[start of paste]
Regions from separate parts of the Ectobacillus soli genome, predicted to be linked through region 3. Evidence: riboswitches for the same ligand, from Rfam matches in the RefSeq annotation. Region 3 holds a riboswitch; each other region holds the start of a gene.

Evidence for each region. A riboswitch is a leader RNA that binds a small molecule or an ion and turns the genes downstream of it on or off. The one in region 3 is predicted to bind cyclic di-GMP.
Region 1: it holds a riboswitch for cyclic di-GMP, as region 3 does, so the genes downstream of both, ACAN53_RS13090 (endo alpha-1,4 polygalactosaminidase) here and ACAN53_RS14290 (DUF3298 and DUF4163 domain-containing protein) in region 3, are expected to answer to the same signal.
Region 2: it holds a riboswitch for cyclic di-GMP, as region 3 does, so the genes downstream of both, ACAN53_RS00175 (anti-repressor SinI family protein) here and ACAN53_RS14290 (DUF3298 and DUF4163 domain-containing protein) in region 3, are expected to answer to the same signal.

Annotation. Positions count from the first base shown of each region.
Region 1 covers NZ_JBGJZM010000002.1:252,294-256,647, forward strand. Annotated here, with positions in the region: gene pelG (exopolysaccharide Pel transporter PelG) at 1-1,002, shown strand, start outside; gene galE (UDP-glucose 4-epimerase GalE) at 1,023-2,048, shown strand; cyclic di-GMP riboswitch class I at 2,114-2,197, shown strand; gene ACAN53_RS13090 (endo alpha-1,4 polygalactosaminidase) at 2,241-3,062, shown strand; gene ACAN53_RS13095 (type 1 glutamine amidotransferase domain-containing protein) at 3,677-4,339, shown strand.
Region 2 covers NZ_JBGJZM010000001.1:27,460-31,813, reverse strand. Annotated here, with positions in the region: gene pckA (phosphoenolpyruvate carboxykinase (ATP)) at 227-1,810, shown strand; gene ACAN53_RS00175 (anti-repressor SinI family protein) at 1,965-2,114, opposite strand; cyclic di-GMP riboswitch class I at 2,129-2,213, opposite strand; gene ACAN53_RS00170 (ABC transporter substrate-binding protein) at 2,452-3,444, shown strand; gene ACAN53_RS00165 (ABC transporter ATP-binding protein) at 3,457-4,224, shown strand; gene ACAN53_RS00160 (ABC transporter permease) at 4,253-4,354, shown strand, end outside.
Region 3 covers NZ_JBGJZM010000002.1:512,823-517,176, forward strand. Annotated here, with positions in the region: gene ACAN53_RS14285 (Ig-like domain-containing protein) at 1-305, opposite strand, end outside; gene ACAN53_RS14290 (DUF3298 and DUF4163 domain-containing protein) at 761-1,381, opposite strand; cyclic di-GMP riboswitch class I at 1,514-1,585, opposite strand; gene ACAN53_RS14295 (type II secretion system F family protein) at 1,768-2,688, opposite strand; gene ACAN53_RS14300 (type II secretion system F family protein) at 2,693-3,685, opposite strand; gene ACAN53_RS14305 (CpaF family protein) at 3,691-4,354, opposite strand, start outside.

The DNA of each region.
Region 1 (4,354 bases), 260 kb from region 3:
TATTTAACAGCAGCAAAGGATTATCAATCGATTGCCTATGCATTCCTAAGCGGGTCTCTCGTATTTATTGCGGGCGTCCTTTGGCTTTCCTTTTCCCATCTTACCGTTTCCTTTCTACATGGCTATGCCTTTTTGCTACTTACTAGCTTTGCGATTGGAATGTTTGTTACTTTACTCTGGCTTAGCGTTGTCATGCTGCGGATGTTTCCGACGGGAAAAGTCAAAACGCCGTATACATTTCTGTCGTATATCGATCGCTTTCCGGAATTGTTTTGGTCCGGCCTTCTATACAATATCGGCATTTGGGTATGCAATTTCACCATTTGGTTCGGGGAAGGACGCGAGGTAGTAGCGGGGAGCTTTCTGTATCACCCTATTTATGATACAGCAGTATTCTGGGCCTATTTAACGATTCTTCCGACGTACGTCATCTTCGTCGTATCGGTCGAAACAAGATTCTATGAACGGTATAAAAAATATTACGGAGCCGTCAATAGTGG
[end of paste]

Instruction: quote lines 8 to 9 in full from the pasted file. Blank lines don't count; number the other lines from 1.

Region 3 covers NZ_JBGJZM010000002.1:512,823-517,176, forward strand. Annotated here, with positions in the region: gene ACAN53_RS14285 (Ig-like domain-containing protein) at 1-305, opposite strand, end outside; gene ACAN53_RS14290 (DUF3298 and DUF4163 domain-containing protein) at 761-1,381, opposite strand; cyclic di-GMP riboswitch class I at 1,514-1,585, opposite strand; gene ACAN53_RS14295 (type II secretion system F family protein) at 1,768-2,688, opposite strand; gene ACAN53_RS14300 (type II secretion system F family protein) at 2,693-3,685, opposite strand; gene ACAN53_RS14305 (CpaF family protein) at 3,691-4,354, opposite strand, start outside.

The DNA of each region.